At the end of October, many thousands of runners will wind their way around Dublin city and suburbs as they complete the 42.2 kilometres of the Dublin City Marathon. For those who are running their first marathon one thing is guaranteed; they will be changed by the experience, not just on marathon day but during the long months of training that they will have put in. They will have learned new things about themselves, not least of which, that they are capable of pushing themselves physically and mentally to new limits once they put their minds to it.
I ran my first Dublin Marathon in 2013. While I learned a lot about myself from running marathons, I also learned some lessons that translate into my work with business leaders. Here are my top six lessons that I believe are applicable to anyone in a leadership role.
- A big goal provides direction and purpose. Big goals are needed in order to provide direction and purpose. In this respect, a big goal acts as a compass. It helps provide an answer to question “is what I’m doing moving me towards or away from my overall goal?” A marathon is a great example as it is a very specific and measurable goal; the distance and date won’t change. A big goal also provides meaning and purpose. It’s something to work towards, little by little, step by step. There’s a big difference between saying, “I’m running” and “I’m training for a marathon”. Leaders also need to have big goals in order to provide direction for others. Without these, there is a danger of falling into an activity trap, being very busy but ultimately not achieving anything.
- Small goals are what get things done. Real motivation requires on-going feedback and intermediate goals. A marathon date that is six months away doesn’t provide sufficient motivation to get out of bed at 6am to run on a wet Sunday morning. Marathon training plans have weekly goals and other milestones along the way. Similarly, with long-term objectives, it’s important to have intermediate goals along the way. There’s little point in just setting a performance goal at the beginning of the year and then expecting miracles. There must be a sense of achievement and progress along the way. Intermediate goals also provide feedback on how you are doing. If you are leading the project then it’s your responsibility to identify these in order to motivate your team.
- Fail early and learn early. My second ever marathon was Paris 2014. I expected to do well and was hoping to build on the Dublin Marathon experience. Of course, it didn’t work out like that at all – I made a number of fundamental mistakes on the day and finished well outside my target time. Nevertheless, the lessons I learned I have put to use in every marathon since then and these have served me well. As a leader, it’s important to acknowledge that there will be setbacks, particularly in the early stages of projects. The first question you ask must be “what can we learn from this?” This is far more likely to drive performance than embarking on a blame game. Lessons learned early on in a project will help you to avoid bigger problems later on.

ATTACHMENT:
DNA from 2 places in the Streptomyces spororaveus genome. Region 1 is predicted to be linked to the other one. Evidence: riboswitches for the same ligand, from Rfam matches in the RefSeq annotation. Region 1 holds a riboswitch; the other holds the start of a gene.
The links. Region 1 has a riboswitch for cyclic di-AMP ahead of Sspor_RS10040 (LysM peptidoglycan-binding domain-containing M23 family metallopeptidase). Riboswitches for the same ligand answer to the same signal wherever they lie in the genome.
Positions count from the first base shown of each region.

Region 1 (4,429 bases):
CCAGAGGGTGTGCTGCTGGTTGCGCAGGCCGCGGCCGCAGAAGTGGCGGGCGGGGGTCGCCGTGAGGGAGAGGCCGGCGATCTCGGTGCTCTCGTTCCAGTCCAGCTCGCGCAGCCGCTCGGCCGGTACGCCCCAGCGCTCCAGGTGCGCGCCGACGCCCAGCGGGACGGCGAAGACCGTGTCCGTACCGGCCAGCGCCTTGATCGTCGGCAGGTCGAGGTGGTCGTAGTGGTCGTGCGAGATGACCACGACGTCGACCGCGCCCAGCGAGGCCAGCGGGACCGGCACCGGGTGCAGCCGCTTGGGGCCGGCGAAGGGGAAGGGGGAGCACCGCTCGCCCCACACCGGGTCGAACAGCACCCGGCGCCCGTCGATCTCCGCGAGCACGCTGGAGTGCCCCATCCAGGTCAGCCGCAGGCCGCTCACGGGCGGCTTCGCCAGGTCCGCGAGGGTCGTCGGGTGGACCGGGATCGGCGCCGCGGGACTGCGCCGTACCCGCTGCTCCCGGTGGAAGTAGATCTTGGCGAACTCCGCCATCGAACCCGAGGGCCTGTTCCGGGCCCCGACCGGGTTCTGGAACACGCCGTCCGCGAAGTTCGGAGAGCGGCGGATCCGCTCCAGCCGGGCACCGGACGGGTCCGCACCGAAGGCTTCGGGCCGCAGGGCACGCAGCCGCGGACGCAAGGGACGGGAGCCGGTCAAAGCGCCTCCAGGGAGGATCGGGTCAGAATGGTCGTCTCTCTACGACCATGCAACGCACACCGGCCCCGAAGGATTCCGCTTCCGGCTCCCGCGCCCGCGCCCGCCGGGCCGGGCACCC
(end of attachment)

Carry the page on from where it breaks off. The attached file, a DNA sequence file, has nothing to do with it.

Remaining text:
- Feedback is oxygen. Runners typically do some training alone. However, those who are striving for improved performance usually have a training partner who pushes them to do better. By pushing each other, both achieve greater levels of performance. This is important for leaders too. While leaders need to be independent and resilient, having peer support is vital. Having a peer who is willing to give and receive honest feedback and provide challenge is of enormous benefit in terms of improving one’s own performance. It is like oxygen, fuelling the performance of both leaders.
- Be uncomfortable. My coach always pushes me to a point where I am just outside my comfort zone but not so far outside that I become discouraged. Working at the edge drives your performance and continually increases the size of your comfort zone. The inverse is also true: spending too much time in your comfort zone causes it to shrink and negatively impacts performance. Just like a runner who loses fitness if they are not pushing their limits, likewise, a leader who is not pushing themselves and their team outside their comfort zone is likely to be ill-prepared for the next big challenge.
- Recovery and self-renewal is as important as activity. This is something that most marathon runners take seriously. They don’t train flat out every day and have rest days and recovery built into their training schedule. Unfortunately, in business, this is generally not the case. Recovery and renewal are often ignored, despite the fact that the research shows overwhelmingly that working long hours on a continuous basis reduces overall effectiveness. If a marathon runner had as little recovery time as many managers do they would most probably end up injured and miss the race. For managers, the “injury” is more likely to be to their mental well being more than their physical well being. Recovery is not one-dimensional and should include physical and mental recovery.
Running a marathon isn’t on everyone’s bucket list. However, if you are in a leadership role, then you are (metaphorically) training for a marathon every day you turn up for work.
Billy Byrne is an IMI associate on the High Impact Leadership programme. He is an executive coach, leadership development specialist and an associate at KinchLyons, Organisational Psychologists. Billy holds masters degrees in organisational behaviour and coaching. He is a chartered fellow of CIPD and Council Member of EMCC. To date he has completed sixteen marathons.